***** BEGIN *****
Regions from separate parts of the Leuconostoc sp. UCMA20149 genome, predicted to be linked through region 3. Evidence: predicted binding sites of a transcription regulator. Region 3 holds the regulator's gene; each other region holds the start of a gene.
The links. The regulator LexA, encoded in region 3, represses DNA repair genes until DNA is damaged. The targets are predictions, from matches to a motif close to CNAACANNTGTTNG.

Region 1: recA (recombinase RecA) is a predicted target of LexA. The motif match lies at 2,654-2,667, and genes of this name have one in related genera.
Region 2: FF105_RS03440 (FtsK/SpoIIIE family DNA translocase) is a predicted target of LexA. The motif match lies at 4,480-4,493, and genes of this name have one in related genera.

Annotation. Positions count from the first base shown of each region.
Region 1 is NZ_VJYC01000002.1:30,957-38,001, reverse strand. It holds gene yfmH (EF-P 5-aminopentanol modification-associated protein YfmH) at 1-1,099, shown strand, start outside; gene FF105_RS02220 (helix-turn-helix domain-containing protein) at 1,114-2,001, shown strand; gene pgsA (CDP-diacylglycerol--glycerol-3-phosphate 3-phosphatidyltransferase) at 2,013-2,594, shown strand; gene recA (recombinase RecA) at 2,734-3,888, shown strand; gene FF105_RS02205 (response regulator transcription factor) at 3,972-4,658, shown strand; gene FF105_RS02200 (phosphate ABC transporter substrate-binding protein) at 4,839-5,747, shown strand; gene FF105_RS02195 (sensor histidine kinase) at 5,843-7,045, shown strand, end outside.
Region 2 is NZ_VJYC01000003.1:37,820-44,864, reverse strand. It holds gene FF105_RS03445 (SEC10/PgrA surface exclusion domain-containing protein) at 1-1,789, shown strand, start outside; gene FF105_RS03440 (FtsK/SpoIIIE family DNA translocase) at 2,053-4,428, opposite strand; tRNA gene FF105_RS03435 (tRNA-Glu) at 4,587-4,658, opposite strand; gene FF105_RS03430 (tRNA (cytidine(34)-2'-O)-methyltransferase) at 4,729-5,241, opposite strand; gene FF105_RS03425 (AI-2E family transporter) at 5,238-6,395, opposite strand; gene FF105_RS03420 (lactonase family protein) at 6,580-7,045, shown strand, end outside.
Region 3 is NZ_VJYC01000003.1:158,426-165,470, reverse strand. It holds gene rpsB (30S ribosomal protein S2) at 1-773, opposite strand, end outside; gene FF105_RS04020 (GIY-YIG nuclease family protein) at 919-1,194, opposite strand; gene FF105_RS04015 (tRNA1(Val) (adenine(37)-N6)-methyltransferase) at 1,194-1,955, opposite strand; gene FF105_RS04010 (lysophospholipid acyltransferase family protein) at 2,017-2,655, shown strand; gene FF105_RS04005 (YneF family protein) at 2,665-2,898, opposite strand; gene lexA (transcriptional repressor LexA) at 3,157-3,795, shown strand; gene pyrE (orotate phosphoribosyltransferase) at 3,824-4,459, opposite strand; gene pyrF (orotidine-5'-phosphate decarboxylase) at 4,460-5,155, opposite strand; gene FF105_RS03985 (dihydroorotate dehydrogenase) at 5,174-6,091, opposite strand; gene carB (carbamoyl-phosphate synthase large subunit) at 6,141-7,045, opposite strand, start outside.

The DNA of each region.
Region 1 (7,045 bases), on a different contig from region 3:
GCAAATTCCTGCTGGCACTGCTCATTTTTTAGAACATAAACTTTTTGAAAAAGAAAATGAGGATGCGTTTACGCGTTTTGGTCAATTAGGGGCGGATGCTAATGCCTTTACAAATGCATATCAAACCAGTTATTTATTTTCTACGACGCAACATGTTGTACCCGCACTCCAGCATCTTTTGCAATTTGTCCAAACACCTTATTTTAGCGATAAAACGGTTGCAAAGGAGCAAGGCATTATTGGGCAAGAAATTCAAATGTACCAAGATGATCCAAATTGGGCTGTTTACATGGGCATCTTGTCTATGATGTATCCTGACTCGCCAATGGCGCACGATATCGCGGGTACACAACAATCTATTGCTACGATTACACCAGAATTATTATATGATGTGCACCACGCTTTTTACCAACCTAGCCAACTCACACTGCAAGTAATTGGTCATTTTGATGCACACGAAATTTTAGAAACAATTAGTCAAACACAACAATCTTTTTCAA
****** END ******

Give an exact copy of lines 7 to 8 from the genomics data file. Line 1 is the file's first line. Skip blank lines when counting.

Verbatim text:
Region 2 is NZ_VJYC01000003.1:37,820-44,864, reverse strand. It holds gene FF105_RS03445 (SEC10/PgrA surface exclusion domain-containing protein) at 1-1,789, shown strand, start outside; gene FF105_RS03440 (FtsK/SpoIIIE family DNA translocase) at 2,053-4,428, opposite strand; tRNA gene FF105_RS03435 (tRNA-Glu) at 4,587-4,658, opposite strand; gene FF105_RS03430 (tRNA (cytidine(34)-2'-O)-methyltransferase) at 4,729-5,241, opposite strand; gene FF105_RS03425 (AI-2E family transporter) at 5,238-6,395, opposite strand; gene FF105_RS03420 (lactonase family protein) at 6,580-7,045, shown strand, end outside.
Region 3 is NZ_VJYC01000003.1:158,426-165,470, reverse strand. It holds gene rpsB (30S ribosomal protein S2) at 1-773, opposite strand, end outside; gene FF105_RS04020 (GIY-YIG nuclease family protein) at 919-1,194, opposite strand; gene FF105_RS04015 (tRNA1(Val) (adenine(37)-N6)-methyltransferase) at 1,194-1,955, opposite strand; gene FF105_RS04010 (lysophospholipid acyltransferase family protein) at 2,017-2,655, shown strand; gene FF105_RS04005 (YneF family protein) at 2,665-2,898, opposite strand; gene lexA (transcriptional repressor LexA) at 3,157-3,795, shown strand; gene pyrE (orotate phosphoribosyltransferase) at 3,824-4,459, opposite strand; gene pyrF (orotidine-5'-phosphate decarboxylase) at 4,460-5,155, opposite strand; gene FF105_RS03985 (dihydroorotate dehydrogenase) at 5,174-6,091, opposite strand; gene carB (carbamoyl-phosphate synthase large subunit) at 6,141-7,045, opposite strand, start outside.